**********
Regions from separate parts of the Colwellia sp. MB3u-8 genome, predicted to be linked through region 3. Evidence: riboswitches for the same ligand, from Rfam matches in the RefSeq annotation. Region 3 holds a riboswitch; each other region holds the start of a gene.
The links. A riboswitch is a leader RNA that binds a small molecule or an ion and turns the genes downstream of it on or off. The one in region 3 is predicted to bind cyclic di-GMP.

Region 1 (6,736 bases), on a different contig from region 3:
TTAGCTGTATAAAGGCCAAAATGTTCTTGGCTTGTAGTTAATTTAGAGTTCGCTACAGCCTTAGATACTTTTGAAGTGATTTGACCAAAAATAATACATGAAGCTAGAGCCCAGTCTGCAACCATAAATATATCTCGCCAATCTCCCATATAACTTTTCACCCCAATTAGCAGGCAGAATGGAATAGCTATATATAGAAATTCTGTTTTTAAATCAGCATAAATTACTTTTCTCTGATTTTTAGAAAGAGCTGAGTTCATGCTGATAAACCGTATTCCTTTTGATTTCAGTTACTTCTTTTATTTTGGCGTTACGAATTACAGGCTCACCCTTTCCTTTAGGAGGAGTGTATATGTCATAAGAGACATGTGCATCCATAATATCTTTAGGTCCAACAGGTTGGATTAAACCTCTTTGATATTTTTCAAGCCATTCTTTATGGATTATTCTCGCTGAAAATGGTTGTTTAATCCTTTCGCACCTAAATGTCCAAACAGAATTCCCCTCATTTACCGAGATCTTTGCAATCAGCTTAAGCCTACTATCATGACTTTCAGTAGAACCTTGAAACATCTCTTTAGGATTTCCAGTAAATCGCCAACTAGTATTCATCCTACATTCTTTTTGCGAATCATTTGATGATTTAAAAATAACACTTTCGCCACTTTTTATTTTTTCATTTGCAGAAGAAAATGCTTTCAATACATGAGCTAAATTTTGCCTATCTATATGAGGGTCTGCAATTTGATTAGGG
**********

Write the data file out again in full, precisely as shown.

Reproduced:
Regions from separate parts of the Colwellia sp. MB3u-8 genome, predicted to be linked through region 3. Evidence: riboswitches for the same ligand, from Rfam matches in the RefSeq annotation. Region 3 holds a riboswitch; each other region holds the start of a gene.
The links. A riboswitch is a leader RNA that binds a small molecule or an ion and turns the genes downstream of it on or off. The one in region 3 is predicted to bind cyclic di-GMP.

Region 1 (6,736 bases), on a different contig from region 3:
TTAGCTGTATAAAGGCCAAAATGTTCTTGGCTTGTAGTTAATTTAGAGTTCGCTACAGCCTTAGATACTTTTGAAGTGATTTGACCAAAAATAATACATGAAGCTAGAGCCCAGTCTGCAACCATAAATATATCTCGCCAATCTCCCATATAACTTTTCACCCCAATTAGCAGGCAGAATGGAATAGCTATATATAGAAATTCTGTTTTTAAATCAGCATAAATTACTTTTCTCTGATTTTTAGAAAGAGCTGAGTTCATGCTGATAAACCGTATTCCTTTTGATTTCAGTTACTTCTTTTATTTTGGCGTTACGAATTACAGGCTCACCCTTTCCTTTAGGAGGAGTGTATATGTCATAAGAGACATGTGCATCCATAATATCTTTAGGTCCAACAGGTTGGATTAAACCTCTTTGATATTTTTCAAGCCATTCTTTATGGATTATTCTCGCTGAAAATGGTTGTTTAATCCTTTCGCACCTAAATGTCCAAACAGAATTCCCCTCATTTACCGAGATCTTTGCAATCAGCTTAAGCCTACTATCATGACTTTCAGTAGAACCTTGAAACATCTCTTTAGGATTTCCAGTAAATCGCCAACTAGTATTCATCCTACATTCTTTTTGCGAATCATTTGATGATTTAAAAATAACACTTTCGCCACTTTTTATTTTTTCATTTGCAGAAGAAAATGCTTTCAATACATGAGCTAAATTTTGCCTATCTATATGAGGGTCTGCAATTTGATTAGGG